• in many ways, exceptional.

  • They could think in a way that I couldn't think.

  • And I thought, you know, what if I

  • could read these kinds of equations

  • like they could read equations?

  • What if I could, in some sense, learn the language

  • that they were able to speak.

  • Could I actually change my brain to learn in that way?

  • To learn what these people knew?

  • And so as I began to try to answer that student's question,

  • how did you change your brain?

  • I started working on a book to kind of describe what

  • some of these key ideas were.

  • And while I was working on this book,

  • I did things like I went to ratemyprofessors.com.

  • Probably a few of you who've been in schools

  • realize that that's a pretty good website.

  • And I looked to see who were the top professors worldwide,

  • teaching subjects like engineering, math, chemistry,

  • physics, economics, a lot of really difficult subjects.

  • And a lot of very relevant subjects,

  • as well, like psychology, even English.

  • How did they teach so people could learn,

  • and how did they learn themselves?

  • And I also reached out to top cognitive psychologists

  • and neuroscientists.

  • And my background also informed this.

  • I've taught for several decades as an engineering professor,

  • done active research in active learning.

  • And so all of these things kind of combined together.

  • And what I found that I thought was very interesting was when

  • I reached out to all these professors, a lot of the ones

  • in the STEM disciplines in particular-- Science,

  • Technology, Engineering, and Math--

  • used these approaches that might involve things

  • like metaphor or analogy.

  • But they were very embarrassed to say

  • that, because other professors would kind of be like,

  • oh, you're dumbing things down.

  • But it was actually something that all

  • of these top professors used to more easily communicate

  • the ideas.

  • It was like this shared handshake.

  • They all knew how to do it, but they

  • didn't realize these other top professors were

  • using the same approaches.

  • So what I'm going to tell you now

  • is I'm going to give you some insight.

  • This, these, are the key ideas related

  • to learning that all of these people have discovered.

  • So first off, we know that the brain is really complicated.

  • So what we're going to do is simplify it.

  • And you can simplify the brain's operation

  • into two fundamentally different modes.

  • First one is what I'll call focused mode,

  • and the second is what I'll call the diffuse mode.

  • And this is actually-- it relates to the default mode

  • network and other related-- there's some 24 or 25 so far--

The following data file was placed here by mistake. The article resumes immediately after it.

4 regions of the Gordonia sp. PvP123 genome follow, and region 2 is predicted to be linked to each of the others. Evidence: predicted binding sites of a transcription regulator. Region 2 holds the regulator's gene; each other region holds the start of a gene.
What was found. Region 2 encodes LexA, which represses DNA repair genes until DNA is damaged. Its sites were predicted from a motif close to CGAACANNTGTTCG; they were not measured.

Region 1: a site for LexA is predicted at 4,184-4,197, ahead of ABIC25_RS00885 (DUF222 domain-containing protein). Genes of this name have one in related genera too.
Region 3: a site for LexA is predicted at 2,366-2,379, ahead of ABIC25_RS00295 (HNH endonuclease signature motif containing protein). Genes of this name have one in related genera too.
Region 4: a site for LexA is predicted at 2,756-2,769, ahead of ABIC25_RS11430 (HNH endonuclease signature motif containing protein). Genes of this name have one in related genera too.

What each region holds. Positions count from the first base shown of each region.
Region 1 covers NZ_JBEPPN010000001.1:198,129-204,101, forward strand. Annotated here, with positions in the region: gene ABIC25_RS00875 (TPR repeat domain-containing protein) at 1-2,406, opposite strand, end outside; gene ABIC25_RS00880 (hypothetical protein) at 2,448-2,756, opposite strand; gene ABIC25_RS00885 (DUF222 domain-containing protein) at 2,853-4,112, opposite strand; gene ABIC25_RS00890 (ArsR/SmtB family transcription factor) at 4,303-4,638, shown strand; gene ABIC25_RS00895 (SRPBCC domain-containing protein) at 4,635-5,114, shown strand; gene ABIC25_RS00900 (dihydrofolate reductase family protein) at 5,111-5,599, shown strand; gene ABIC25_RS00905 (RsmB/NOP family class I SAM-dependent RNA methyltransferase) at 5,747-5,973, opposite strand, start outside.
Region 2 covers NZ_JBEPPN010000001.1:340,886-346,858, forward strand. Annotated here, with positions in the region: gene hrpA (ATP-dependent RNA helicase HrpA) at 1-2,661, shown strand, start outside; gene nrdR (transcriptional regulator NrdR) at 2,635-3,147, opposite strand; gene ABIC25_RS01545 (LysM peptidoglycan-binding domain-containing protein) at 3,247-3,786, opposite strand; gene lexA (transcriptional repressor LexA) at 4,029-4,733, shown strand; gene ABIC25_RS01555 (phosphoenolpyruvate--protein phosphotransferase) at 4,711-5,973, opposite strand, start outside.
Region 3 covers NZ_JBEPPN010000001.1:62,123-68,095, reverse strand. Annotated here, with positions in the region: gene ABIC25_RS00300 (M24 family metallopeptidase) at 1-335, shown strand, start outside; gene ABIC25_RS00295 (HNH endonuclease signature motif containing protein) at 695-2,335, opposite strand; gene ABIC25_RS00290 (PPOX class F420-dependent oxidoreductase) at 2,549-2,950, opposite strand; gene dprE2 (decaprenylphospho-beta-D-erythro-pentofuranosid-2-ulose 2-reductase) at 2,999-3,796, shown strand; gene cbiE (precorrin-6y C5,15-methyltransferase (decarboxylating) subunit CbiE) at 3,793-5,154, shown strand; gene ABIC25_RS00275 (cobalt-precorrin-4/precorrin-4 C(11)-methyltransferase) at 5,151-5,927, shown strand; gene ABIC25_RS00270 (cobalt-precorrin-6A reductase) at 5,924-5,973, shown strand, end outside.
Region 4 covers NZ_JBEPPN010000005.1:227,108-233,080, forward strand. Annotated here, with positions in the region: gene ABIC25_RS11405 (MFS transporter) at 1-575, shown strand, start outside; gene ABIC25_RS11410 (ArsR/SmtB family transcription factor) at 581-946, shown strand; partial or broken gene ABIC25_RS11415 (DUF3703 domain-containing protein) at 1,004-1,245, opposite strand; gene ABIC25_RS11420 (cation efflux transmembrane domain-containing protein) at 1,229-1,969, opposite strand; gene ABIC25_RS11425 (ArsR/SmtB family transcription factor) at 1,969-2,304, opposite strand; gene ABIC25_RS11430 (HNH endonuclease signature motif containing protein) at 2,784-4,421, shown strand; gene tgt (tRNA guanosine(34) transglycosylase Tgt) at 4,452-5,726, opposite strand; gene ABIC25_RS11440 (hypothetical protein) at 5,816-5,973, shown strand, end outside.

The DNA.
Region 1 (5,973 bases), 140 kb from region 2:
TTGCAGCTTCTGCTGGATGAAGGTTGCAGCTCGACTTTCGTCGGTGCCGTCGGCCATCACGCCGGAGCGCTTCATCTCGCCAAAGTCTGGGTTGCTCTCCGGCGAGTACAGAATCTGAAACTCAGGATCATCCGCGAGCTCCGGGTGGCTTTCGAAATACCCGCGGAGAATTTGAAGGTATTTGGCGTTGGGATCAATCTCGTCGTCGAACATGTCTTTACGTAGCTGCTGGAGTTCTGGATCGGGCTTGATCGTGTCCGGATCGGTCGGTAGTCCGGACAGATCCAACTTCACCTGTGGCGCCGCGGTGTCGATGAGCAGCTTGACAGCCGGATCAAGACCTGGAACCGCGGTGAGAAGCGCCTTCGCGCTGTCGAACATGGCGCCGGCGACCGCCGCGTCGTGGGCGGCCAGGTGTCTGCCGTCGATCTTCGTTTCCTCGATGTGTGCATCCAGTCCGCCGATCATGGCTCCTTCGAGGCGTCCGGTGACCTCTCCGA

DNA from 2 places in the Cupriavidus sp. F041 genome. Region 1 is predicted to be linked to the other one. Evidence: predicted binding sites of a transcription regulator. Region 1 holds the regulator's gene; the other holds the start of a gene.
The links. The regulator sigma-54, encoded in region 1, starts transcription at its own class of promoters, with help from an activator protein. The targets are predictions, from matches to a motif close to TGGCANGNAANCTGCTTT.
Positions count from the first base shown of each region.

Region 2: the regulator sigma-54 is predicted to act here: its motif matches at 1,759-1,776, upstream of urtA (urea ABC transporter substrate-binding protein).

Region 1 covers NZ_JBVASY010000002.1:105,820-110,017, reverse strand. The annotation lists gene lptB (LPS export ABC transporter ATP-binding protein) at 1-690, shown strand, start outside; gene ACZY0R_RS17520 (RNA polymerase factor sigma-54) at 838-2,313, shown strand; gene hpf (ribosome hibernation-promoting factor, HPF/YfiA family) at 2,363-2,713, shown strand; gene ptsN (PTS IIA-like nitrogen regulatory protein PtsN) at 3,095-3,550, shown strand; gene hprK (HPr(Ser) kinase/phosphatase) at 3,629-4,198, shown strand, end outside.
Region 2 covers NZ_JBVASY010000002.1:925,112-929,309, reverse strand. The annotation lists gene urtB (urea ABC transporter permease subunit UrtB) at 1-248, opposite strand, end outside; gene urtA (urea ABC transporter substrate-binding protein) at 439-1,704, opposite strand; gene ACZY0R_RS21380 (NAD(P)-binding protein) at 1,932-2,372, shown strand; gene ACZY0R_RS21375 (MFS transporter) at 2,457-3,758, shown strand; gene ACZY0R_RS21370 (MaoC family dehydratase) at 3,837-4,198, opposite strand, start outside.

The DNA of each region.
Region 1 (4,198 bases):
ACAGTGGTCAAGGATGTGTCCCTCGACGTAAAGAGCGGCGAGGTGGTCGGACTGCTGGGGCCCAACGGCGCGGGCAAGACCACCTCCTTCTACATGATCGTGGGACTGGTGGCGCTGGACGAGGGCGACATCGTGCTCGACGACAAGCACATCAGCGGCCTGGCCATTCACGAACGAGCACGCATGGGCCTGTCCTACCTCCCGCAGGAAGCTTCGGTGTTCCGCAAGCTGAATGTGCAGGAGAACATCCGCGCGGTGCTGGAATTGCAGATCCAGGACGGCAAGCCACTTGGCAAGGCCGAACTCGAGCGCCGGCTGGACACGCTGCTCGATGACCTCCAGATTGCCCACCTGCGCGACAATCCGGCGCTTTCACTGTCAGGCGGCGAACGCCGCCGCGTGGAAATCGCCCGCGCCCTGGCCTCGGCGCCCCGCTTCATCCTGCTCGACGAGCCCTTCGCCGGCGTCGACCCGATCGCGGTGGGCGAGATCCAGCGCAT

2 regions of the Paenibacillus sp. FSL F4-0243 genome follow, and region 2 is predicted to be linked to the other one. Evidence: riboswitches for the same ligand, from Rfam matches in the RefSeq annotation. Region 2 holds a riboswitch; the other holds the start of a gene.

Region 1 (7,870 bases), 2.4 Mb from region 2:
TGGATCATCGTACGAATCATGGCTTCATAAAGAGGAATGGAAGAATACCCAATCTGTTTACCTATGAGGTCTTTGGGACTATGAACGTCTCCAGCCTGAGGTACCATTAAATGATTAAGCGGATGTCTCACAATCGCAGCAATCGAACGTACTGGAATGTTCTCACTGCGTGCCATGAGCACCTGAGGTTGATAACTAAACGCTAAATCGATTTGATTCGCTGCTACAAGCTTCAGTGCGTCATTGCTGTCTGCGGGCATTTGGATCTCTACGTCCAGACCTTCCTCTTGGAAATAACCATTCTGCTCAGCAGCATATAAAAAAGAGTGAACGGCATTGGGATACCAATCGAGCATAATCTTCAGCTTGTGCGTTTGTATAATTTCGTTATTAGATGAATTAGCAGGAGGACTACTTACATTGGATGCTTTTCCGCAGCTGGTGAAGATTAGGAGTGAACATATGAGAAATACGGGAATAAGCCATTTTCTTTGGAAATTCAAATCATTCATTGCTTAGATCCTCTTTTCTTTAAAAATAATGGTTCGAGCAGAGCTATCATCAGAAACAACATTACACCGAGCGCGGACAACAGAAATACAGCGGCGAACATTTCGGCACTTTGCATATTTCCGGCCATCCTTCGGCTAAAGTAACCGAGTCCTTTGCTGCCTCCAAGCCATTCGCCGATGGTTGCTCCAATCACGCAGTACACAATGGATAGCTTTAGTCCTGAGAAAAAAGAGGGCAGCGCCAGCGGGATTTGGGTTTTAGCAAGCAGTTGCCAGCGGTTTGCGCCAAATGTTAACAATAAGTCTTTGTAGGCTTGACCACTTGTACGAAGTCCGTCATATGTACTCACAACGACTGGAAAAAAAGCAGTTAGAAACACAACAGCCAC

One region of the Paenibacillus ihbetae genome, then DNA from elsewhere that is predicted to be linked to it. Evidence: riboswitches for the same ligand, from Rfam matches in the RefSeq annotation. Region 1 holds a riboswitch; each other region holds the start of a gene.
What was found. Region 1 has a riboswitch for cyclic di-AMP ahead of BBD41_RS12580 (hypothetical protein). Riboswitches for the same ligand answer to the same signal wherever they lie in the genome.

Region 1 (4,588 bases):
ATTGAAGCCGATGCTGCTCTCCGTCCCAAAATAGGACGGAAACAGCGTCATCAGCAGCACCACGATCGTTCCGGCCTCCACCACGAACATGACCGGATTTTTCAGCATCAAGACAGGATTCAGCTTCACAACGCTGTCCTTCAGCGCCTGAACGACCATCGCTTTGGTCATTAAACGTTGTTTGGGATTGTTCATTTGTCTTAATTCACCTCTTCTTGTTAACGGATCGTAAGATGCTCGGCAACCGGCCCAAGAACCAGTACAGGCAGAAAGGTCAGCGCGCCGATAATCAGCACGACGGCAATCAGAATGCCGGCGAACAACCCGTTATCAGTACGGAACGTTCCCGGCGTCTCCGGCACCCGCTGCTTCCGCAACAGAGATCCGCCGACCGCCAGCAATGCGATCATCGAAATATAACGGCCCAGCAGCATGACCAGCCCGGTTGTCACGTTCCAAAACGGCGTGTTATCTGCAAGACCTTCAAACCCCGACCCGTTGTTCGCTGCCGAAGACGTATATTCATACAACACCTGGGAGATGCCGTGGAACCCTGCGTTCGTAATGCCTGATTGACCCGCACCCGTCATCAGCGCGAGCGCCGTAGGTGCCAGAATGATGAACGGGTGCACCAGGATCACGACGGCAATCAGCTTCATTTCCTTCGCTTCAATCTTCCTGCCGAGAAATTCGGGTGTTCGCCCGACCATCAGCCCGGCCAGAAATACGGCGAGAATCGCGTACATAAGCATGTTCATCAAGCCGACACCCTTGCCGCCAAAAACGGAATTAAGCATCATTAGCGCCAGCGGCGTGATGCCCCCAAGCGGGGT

• neural resting states that have been detected.

  • And so all of these states altogether,

  • I'll just call the diffuse mode.

  • And what can happen-- I mean, our best

  • way to really understand these two different modes

  • is to use a metaphor.

  • And the metaphor we're going to use

  • is that of a pinball machine.

  • And a pinball machine, you all know how it works.

  • You just take the pinball and you pull back on the plunger,

  • and a ball was boinking around on the rubber bumpers,

  • and that's how you get points.

  • And what we're going to do is we're

  • going to take that pinball machine,

  • and we're going to superimpose it on the brain.

  • And you see the brain right here.

  • Here's the little ears, and there's the nose right there.

  • And what we're going to do, we're

  • going to take that pinball machine

  • and we're going to put it right on the brain.

  • And there you go.

  • There's the pinball machine on the brain.

  • And you can see how you can pull back on the plunger there,

  • and you've got all these little pinballs in there,

  • or the rubber bumpers, and they're all very close

  • together.

  • So what happens is in focused mode-type thinking,

  • like what I'm showing right here,

  • you've got these close together bumpers,

  • and you often have patterns that are already here.

  • For example, if you've already learned how to multiply,

  • and you're trying to do a multiplication problem,

  • you would sit in focused mode, and you've

  • got these patterns that are already there.

  • And you think a thought, and it takes off,

  • and it moves roughly around the rubber bumpers

  • along the pathways it's already been in before,

  • that you've developed as a consequence

  • of previous learning.

  • But what if the pattern you're trying to think

  • is something new?

  • What if you already know about multiplication,

  • but you've never encountered division before?

  • So you're trying to understand this idea.

  • Or the concept of limits in calculus.

  • How do you go at a completely new idea

  • that you've never encountered before?

  • Well, that's where this other way the brain works,

  • in diffuse mode thinking, can actually be a benefit.

  • Now, take a look.

  • Here's the representative of the diffuse mode.

  • And it's just an analogy, but it's a very good one

  • that helps us understand.

  • Look at how far apart those rubber bumpers are.

  • When you think a thought in diffuse mode,

  • the thoughts can range much more widely.

  • Now you can't think in a tight-grain fashion

  • to actually solve the particulars of a problem,

  • but you can at least get to a new sort of way

  • of thinking about things that you couldn't have gotten if you

  • were just in the focused mode.

  • In fact, sometimes, when you're trying

  • to solve a really difficult problem,

  • the worst thing you could do is just keep

  • sitting there and focusing and focusing on it.